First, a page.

Laikipia British Army fire victims to wait longer to know compensation fate
More than 5,000 claimants following the March 2021 Lolldaiga wild fire in Laikipia County will have to wait for more than a year to know the way forward in their compensation case.
When the matter came up for mention on Wednesday, new procedural rules were tabled by the Inter-Governmental Liaison Committee (IGLC) through the lawyer for the British Army Training Unit in Kenya (Batuk), Mr Lawrence Ondieki, which spelt a lengthy process of verification and determination of the compensation claims.
Community and environmental lobby group African Centre for Corrective and Preventive Action sued Batuk, claiming that the fire that consumed 7,000 acres of vegetation and emitted smoke that contained dangerous chemicals and explosives.
Once the suit was taken to the Land and Environment Court in Nanyuki, it was directed to the IGLC, which comprises government representatives from the United Kingdom and Kenya.
The claimants are demanding compensation from the British Government following the March 24, 2021 fire said to have been started by British soldiers during routine training, and which they claim adversely affected human and livestock health and the environment.
Justice Antonina Kossy Bor of the Land and Environment Court on Wednesday granted the rules and procedures that will now govern the directions that the IGLC will follow in determining the compensation.
The compensation rules and procedure indicate that IGLC would require 60 days from March 14, 2023 to receive all documents that have a bearing on the determination of their claim, including but not limited to, medical reports, loss adjustor’s reports and coordinates of the claimant’s residential location.
Upon expiry of the 60 days, IGLC would have an additional 90 days to assess the validity of the claims submitted and where a claimant has failed to provide the necessary documentation, the committee will be at liberty to reject that claim as invalid and will furnish the claimant with written reasons for the rejection,
Another 150 days will be allocated to the British army to indicate whether it is accepting or disputing the claims.
The claimants, through their lawyer Kelvin Kubai, lamented over the delayed process, pointing out that the search for justice has been slow, and that at least 50 claimants have died since March 2021 as a result of inhaling the toxic fumes from the fire, which lasted for nearly a week.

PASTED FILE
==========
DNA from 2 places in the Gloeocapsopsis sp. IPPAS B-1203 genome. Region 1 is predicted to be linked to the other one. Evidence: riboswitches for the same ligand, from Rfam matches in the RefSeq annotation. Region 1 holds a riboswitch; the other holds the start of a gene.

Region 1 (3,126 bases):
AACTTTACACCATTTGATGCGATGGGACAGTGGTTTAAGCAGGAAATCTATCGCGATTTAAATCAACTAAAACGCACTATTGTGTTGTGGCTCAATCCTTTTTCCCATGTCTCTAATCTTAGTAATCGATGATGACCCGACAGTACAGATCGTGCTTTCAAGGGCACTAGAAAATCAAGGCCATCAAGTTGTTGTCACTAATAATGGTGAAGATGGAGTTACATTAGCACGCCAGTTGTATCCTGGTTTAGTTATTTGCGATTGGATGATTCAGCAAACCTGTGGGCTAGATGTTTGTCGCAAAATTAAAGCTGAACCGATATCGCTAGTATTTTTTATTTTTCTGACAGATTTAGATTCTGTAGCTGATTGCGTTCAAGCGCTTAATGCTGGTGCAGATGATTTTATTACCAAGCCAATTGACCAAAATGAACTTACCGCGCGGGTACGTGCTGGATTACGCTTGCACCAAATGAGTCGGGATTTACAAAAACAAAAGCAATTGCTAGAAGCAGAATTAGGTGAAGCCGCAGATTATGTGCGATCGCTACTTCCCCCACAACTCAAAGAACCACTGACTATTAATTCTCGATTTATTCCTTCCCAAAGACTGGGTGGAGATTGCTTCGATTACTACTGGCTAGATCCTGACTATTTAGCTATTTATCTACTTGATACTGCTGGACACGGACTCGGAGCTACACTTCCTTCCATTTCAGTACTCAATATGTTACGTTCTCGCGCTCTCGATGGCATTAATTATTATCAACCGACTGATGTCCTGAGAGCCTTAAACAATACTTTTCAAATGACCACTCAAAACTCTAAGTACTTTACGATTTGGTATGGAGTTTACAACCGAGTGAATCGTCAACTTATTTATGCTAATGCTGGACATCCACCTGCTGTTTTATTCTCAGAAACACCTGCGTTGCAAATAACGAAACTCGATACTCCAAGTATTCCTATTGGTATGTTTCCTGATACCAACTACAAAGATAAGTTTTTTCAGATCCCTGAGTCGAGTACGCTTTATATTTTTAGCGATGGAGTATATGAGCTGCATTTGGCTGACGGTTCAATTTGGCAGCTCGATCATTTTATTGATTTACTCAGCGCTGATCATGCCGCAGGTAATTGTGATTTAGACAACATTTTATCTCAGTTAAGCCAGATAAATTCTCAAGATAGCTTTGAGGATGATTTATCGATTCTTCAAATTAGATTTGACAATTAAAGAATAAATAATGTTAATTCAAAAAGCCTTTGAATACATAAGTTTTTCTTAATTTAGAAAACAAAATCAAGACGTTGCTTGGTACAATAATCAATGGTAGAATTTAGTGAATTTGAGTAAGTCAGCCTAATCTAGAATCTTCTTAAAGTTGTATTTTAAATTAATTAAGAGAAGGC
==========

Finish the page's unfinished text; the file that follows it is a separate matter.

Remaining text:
“We welcome the move by the court as this signals a positive move on the case, but we are still sceptical, given the torturous nature of this case and given the lack of precedence in such a manner, the claimants may not be really able to prove their case beyond reasonable doubt,” Mr Kubai said.
The claimants who were eagerly awaiting the compensation date to be announced on Wednesday expressed disappointment at the new development.
“The more we wait for the compensation the more claimants continue to die from the negative effects of the fire. So far more than 50 have died and 10 others are ailing, with some of them currently hospitalised,” said Mr Yoakim Kuraru, one of the claimants.
Mr Kuraru said the affected community would not allow the foreign soldiers to continue training at the privately owned Lolldaiga Conservancy until the compensation claims are settled.
“We have learnt new troops are back to the same training grounds at a time we are suffering illnesses and increased human/wildlife conflict. Our demands are that they should not be allowed to continue training until this issue is sorted out to the satisfaction of the community,” said Mr Kuraru.
Another claimant Ms Veronica Njeri said they have been suffering for two years now and wondered why new rules and procedures were being introduced now.
“It is unfair for the British soldiers to come back to train at Lolldaiga without first settling the compensation claims. We shall resist their bid to continue training since they will still use toxic chemicals and this is being insensitive on their part,” said Ms Njeri.